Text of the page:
How Do Unions Work

The need for the existence of unions started way back in the time of the Industrial Revolution. This organization is used to negotiate with businesses and companies on behalf of the workers concerning working conditions, wages and other work benefits.

To learn how unions work, continue reading this article.

The existence of unions started way back in the Industrial Revolution. It was organized primarily on the goal of securing an improved working condition and wages for workers. When this kind of organization was created, it served the purposes of workers in manufacturing companies, textile factories and mines. Nowadays, unions have proliferated in different kinds of industries and serves as the negotiating group on behalf of union members and workers before the owners and management of corporations or businesses.

But how do unions work in the service of its members who are usually the workers? One can deduct the way unions work by tracing it down to its overall influence on the work force and on how they act on behalf of its members.

The Union’s Influence

If one would closely look at and analyze what unions create and influence in the work force, one can find two main activities. One is restricting labor supply and the other one is increasing labor demand. These unions can be compared with cartels that use collective bargaining in negotiating the wages that employers pay their workers. Usually, unions ask for higher wage than agreeing to the equilibrium wage, which is formulated as intersecting the points of labor supply and labor demand when these two are illustrated in a diagram.

The Methods of How Do Unions Work for Its Members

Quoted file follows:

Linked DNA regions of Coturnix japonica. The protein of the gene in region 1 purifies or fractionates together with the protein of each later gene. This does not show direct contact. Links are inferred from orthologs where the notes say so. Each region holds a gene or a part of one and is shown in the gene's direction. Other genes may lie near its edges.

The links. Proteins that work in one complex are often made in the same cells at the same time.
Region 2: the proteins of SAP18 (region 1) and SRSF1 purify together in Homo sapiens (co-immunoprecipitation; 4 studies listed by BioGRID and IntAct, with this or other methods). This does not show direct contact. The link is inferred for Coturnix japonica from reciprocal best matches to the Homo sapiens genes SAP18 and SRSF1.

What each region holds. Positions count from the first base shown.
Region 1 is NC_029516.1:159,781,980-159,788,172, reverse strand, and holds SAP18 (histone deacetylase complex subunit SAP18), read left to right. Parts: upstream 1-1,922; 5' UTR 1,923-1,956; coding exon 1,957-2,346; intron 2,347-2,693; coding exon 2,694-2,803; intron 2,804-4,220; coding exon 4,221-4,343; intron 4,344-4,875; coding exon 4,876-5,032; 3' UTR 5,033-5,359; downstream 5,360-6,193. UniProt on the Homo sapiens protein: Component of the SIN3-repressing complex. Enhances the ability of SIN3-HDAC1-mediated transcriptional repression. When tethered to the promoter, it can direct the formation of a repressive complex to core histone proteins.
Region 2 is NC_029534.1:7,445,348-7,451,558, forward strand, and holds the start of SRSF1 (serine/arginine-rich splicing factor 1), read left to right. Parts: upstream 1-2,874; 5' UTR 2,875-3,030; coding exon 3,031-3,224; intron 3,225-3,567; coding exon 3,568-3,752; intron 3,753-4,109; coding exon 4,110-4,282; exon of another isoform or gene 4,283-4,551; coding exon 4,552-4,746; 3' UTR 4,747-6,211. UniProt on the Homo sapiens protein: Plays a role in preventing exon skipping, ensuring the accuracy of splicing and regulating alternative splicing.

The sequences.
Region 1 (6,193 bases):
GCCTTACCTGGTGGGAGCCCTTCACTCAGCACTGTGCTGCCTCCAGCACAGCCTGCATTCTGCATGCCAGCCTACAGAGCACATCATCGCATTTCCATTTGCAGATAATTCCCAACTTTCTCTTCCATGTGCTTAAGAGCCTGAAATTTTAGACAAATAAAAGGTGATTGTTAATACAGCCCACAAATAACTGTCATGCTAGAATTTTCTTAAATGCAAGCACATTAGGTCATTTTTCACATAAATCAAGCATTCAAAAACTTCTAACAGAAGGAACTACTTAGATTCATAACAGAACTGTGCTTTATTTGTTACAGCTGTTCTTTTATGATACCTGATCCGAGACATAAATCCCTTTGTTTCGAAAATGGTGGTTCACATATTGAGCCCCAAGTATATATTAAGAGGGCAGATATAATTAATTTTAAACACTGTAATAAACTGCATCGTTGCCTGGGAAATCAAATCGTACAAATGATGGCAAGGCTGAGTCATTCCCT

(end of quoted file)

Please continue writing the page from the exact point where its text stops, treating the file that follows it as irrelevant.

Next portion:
There are four methods that unions generally use to influence the increase in demand for labor and thus of wages. These are:

  • Negotiate for minimum wage increase. Asking for a minimum wage for workers creates an effect that increases the labor cost spent by employers on low-skilled workers. This will eventually decrease the gap between the wages of those who are low-skilled and highly skilled workers.
  • Push for the marginal productivity of workers. This method is usually applied through constant training of workers.
  • Support or lobby for the restriction of foreign products entering the country through controlling methods like quotas and tariffs. When the competition in the market is centered only on the local manufacturers, then it means increase in demand will only result to an increase in labor demand. This means more work for workers and jobs.
  • Pushing for stricter immigration rule. When the labor supply is controlled by limiting the entry of immigrants it thus limits the growth of labor supply, especially of low-skilled workers coming from foreign countries.


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